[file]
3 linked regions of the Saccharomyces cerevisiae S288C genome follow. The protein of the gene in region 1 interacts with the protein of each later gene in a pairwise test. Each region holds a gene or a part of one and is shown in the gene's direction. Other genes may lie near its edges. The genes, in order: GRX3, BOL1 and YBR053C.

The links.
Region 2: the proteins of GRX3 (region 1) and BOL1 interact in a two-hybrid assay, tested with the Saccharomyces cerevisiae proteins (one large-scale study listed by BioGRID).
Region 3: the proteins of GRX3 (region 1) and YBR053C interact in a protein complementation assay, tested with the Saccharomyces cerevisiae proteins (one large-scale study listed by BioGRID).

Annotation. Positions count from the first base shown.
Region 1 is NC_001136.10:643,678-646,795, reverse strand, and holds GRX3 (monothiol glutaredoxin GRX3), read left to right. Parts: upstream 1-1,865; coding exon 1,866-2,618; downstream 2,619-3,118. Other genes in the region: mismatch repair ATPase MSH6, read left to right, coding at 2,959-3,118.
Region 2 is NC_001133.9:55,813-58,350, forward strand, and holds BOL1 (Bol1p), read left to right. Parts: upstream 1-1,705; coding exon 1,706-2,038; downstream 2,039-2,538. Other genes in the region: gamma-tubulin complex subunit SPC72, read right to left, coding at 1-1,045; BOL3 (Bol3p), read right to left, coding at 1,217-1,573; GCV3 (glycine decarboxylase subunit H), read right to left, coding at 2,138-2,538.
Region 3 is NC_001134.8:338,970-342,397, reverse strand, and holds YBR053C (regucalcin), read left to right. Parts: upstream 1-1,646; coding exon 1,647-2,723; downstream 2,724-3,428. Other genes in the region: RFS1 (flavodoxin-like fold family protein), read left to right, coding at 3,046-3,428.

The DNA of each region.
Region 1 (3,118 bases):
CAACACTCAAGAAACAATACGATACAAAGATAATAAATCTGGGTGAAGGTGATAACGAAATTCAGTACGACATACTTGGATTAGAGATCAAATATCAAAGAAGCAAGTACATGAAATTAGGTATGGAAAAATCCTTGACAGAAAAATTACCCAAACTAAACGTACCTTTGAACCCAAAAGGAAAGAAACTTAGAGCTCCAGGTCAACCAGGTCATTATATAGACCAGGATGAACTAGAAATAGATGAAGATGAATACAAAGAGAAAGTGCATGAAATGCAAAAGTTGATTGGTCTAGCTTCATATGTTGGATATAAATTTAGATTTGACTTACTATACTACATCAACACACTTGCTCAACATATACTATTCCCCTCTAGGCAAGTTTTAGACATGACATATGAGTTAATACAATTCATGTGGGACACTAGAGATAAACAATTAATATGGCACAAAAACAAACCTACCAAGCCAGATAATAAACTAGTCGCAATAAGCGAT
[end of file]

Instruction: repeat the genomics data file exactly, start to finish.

3 linked regions of the Saccharomyces cerevisiae S288C genome follow. The protein of the gene in region 1 interacts with the protein of each later gene in a pairwise test. Each region holds a gene or a part of one and is shown in the gene's direction. Other genes may lie near its edges. The genes, in order: GRX3, BOL1 and YBR053C.

The links.
Region 2: the proteins of GRX3 (region 1) and BOL1 interact in a two-hybrid assay, tested with the Saccharomyces cerevisiae proteins (one large-scale study listed by BioGRID).
Region 3: the proteins of GRX3 (region 1) and YBR053C interact in a protein complementation assay, tested with the Saccharomyces cerevisiae proteins (one large-scale study listed by BioGRID).

Annotation. Positions count from the first base shown.
Region 1 is NC_001136.10:643,678-646,795, reverse strand, and holds GRX3 (monothiol glutaredoxin GRX3), read left to right. Parts: upstream 1-1,865; coding exon 1,866-2,618; downstream 2,619-3,118. Other genes in the region: mismatch repair ATPase MSH6, read left to right, coding at 2,959-3,118.
Region 2 is NC_001133.9:55,813-58,350, forward strand, and holds BOL1 (Bol1p), read left to right. Parts: upstream 1-1,705; coding exon 1,706-2,038; downstream 2,039-2,538. Other genes in the region: gamma-tubulin complex subunit SPC72, read right to left, coding at 1-1,045; BOL3 (Bol3p), read right to left, coding at 1,217-1,573; GCV3 (glycine decarboxylase subunit H), read right to left, coding at 2,138-2,538.
Region 3 is NC_001134.8:338,970-342,397, reverse strand, and holds YBR053C (regucalcin), read left to right. Parts: upstream 1-1,646; coding exon 1,647-2,723; downstream 2,724-3,428. Other genes in the region: RFS1 (flavodoxin-like fold family protein), read left to right, coding at 3,046-3,428.

The DNA of each region.
Region 1 (3,118 bases):
CAACACTCAAGAAACAATACGATACAAAGATAATAAATCTGGGTGAAGGTGATAACGAAATTCAGTACGACATACTTGGATTAGAGATCAAATATCAAAGAAGCAAGTACATGAAATTAGGTATGGAAAAATCCTTGACAGAAAAATTACCCAAACTAAACGTACCTTTGAACCCAAAAGGAAAGAAACTTAGAGCTCCAGGTCAACCAGGTCATTATATAGACCAGGATGAACTAGAAATAGATGAAGATGAATACAAAGAGAAAGTGCATGAAATGCAAAAGTTGATTGGTCTAGCTTCATATGTTGGATATAAATTTAGATTTGACTTACTATACTACATCAACACACTTGCTCAACATATACTATTCCCCTCTAGGCAAGTTTTAGACATGACATATGAGTTAATACAATTCATGTGGGACACTAGAGATAAACAATTAATATGGCACAAAAACAAACCTACCAAGCCAGATAATAAACTAGTCGCAATAAGCGAT